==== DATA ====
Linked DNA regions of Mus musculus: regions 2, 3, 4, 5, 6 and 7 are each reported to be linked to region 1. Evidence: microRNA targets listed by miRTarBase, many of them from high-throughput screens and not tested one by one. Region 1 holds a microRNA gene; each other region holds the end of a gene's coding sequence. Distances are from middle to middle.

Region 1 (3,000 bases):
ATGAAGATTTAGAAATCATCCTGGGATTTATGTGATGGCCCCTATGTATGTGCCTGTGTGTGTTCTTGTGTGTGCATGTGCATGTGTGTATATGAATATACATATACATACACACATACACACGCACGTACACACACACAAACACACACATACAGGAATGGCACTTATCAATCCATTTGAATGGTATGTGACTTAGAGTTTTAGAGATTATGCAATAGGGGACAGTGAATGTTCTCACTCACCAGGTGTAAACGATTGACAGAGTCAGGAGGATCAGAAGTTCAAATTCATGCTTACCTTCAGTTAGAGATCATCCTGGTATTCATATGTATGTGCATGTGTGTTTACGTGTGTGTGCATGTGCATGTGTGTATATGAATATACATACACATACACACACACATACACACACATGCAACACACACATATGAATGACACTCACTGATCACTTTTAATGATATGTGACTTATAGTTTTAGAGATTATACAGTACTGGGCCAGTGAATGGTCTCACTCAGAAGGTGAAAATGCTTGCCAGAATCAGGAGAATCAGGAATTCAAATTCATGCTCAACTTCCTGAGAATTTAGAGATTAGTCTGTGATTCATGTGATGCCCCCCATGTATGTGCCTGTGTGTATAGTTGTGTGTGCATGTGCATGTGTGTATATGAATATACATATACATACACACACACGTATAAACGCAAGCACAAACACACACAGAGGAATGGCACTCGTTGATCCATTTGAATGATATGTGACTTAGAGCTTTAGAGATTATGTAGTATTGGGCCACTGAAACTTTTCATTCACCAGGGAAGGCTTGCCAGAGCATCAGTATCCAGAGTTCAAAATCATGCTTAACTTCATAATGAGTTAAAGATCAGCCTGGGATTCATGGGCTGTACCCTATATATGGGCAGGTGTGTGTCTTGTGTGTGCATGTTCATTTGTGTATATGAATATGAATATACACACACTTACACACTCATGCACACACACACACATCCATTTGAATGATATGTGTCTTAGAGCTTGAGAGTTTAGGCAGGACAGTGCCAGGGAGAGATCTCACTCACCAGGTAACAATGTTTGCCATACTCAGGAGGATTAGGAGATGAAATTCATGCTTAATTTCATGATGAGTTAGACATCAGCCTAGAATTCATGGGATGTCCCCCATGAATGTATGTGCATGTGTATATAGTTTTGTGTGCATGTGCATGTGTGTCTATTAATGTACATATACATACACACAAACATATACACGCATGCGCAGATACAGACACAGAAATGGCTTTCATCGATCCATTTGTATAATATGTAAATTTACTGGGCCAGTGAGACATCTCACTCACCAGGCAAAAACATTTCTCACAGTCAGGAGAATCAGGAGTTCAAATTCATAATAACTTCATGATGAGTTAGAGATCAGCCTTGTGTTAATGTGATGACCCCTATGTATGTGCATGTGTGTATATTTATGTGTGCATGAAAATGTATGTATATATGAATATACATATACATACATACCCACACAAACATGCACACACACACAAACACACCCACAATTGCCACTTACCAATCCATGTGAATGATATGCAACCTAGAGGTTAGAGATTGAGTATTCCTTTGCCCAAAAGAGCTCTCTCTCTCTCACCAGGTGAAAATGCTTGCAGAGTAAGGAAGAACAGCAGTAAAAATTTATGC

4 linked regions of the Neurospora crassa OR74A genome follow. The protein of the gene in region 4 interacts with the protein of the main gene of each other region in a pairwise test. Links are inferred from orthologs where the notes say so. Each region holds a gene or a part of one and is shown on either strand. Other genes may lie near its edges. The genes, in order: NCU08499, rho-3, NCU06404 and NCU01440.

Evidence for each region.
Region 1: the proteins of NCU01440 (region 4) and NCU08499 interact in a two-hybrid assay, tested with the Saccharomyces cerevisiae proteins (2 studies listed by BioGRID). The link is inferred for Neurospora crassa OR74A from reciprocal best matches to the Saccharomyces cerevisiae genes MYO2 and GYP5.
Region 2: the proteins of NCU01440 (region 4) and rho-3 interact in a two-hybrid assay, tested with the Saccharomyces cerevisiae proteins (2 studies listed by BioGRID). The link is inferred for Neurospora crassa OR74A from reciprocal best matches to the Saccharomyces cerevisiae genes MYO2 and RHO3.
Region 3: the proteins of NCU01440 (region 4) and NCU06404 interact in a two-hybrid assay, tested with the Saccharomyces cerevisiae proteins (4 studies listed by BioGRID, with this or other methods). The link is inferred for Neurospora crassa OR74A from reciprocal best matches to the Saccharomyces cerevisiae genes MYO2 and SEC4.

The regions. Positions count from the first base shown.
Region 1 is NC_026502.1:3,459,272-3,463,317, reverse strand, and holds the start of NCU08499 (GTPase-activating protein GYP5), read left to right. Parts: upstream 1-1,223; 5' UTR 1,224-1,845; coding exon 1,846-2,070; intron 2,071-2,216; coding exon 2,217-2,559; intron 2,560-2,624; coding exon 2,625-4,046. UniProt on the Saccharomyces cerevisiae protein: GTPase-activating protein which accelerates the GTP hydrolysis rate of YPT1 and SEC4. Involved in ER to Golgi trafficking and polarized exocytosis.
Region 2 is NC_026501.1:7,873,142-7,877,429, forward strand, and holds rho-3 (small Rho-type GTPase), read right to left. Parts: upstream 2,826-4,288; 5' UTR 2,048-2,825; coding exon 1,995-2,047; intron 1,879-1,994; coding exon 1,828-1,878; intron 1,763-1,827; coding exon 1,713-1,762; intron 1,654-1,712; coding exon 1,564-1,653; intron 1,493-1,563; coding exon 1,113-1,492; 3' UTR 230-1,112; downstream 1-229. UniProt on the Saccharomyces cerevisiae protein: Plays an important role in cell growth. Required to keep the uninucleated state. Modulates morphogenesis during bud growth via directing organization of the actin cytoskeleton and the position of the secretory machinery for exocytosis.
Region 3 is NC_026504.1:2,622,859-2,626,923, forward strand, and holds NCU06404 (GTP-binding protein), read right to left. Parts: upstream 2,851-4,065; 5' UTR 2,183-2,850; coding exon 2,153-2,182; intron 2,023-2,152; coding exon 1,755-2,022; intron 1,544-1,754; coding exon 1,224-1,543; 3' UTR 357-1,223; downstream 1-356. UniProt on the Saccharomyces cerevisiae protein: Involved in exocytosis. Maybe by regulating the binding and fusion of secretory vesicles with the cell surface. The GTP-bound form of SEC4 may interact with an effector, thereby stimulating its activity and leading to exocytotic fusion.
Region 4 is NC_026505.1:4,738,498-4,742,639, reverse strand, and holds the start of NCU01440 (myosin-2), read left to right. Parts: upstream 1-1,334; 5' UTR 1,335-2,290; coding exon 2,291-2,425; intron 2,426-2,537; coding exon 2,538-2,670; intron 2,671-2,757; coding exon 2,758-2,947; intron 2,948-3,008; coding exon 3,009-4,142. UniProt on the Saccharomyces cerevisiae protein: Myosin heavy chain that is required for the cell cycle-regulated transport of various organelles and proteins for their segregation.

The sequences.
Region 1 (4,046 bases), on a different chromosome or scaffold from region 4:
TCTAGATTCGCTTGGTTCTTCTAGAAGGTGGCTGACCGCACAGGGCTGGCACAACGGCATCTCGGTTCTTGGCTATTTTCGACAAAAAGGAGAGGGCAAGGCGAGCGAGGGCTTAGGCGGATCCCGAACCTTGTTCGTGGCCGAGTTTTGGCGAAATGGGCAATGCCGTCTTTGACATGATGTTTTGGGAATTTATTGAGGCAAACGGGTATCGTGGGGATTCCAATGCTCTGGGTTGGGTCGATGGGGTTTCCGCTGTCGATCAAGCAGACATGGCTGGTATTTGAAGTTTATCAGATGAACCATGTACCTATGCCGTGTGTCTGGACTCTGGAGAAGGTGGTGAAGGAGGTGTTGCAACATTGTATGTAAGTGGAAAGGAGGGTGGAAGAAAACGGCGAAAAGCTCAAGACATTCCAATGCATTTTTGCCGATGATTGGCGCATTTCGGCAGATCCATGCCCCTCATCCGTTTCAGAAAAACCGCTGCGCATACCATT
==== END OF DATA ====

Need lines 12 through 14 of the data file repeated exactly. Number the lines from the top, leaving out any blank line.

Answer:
Region 3 is NC_026504.1:2,622,859-2,626,923, forward strand, and holds NCU06404 (GTP-binding protein), read right to left. Parts: upstream 2,851-4,065; 5' UTR 2,183-2,850; coding exon 2,153-2,182; intron 2,023-2,152; coding exon 1,755-2,022; intron 1,544-1,754; coding exon 1,224-1,543; 3' UTR 357-1,223; downstream 1-356. UniProt on the Saccharomyces cerevisiae protein: Involved in exocytosis. Maybe by regulating the binding and fusion of secretory vesicles with the cell surface. The GTP-bound form of SEC4 may interact with an effector, thereby stimulating its activity and leading to exocytotic fusion.
Region 4 is NC_026505.1:4,738,498-4,742,639, reverse strand, and holds the start of NCU01440 (myosin-2), read left to right. Parts: upstream 1-1,334; 5' UTR 1,335-2,290; coding exon 2,291-2,425; intron 2,426-2,537; coding exon 2,538-2,670; intron 2,671-2,757; coding exon 2,758-2,947; intron 2,948-3,008; coding exon 3,009-4,142. UniProt on the Saccharomyces cerevisiae protein: Myosin heavy chain that is required for the cell cycle-regulated transport of various organelles and proteins for their segregation.

The sequences.